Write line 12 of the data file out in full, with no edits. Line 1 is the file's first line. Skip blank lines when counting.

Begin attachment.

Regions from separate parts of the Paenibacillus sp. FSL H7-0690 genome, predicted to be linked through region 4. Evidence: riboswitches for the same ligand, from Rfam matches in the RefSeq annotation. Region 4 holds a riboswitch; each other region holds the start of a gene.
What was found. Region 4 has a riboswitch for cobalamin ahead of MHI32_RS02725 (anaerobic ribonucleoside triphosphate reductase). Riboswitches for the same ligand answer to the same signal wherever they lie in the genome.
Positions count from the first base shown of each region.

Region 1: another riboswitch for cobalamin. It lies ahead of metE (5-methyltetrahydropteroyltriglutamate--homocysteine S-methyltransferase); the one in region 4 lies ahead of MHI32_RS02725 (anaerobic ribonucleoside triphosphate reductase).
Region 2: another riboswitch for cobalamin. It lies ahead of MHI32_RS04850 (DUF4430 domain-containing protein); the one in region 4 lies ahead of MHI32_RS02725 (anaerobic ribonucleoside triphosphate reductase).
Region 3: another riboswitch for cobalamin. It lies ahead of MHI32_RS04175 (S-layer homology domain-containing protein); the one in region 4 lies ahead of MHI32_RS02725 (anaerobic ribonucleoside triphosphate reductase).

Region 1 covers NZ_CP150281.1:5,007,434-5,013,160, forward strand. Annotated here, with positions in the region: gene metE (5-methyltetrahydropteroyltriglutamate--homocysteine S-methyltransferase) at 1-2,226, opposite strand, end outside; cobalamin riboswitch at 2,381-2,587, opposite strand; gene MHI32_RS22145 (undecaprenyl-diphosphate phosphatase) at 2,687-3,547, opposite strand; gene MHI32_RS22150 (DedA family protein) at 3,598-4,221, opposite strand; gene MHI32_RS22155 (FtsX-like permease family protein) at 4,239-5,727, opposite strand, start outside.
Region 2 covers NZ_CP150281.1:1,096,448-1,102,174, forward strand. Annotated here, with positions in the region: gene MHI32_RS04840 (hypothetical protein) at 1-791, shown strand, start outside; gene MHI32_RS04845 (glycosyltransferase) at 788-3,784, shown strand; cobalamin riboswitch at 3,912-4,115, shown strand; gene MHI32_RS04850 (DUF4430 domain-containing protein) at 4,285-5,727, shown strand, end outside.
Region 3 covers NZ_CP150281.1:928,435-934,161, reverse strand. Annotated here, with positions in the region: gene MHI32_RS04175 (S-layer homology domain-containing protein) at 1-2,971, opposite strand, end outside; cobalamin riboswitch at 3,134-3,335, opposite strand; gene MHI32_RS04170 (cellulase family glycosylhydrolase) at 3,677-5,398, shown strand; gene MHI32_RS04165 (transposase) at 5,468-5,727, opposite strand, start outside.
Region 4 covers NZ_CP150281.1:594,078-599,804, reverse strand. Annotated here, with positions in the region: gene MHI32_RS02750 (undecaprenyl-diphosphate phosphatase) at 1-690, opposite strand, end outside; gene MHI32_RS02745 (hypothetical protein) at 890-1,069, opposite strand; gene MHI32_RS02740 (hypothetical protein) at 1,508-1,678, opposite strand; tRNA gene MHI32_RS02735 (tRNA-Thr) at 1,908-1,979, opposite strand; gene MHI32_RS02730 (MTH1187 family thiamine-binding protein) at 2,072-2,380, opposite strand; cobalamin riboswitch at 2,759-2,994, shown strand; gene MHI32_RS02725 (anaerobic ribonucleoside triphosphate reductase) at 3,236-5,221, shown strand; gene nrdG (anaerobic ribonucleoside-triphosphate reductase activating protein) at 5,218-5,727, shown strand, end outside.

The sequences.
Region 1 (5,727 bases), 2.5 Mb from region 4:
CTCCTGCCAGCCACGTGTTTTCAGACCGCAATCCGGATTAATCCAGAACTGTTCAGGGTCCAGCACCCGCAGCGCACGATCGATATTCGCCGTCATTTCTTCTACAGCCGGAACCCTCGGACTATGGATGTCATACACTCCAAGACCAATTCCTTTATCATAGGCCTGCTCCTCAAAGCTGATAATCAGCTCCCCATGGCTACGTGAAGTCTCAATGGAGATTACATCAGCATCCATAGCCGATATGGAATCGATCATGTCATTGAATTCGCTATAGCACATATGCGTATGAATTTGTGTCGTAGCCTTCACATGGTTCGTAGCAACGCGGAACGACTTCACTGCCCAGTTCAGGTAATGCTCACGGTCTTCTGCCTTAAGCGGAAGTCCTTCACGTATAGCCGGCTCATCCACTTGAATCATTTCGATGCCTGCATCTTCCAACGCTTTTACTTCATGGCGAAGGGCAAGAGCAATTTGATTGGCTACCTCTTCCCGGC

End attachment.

Region 1 (5,727 bases), 2.5 Mb from region 4: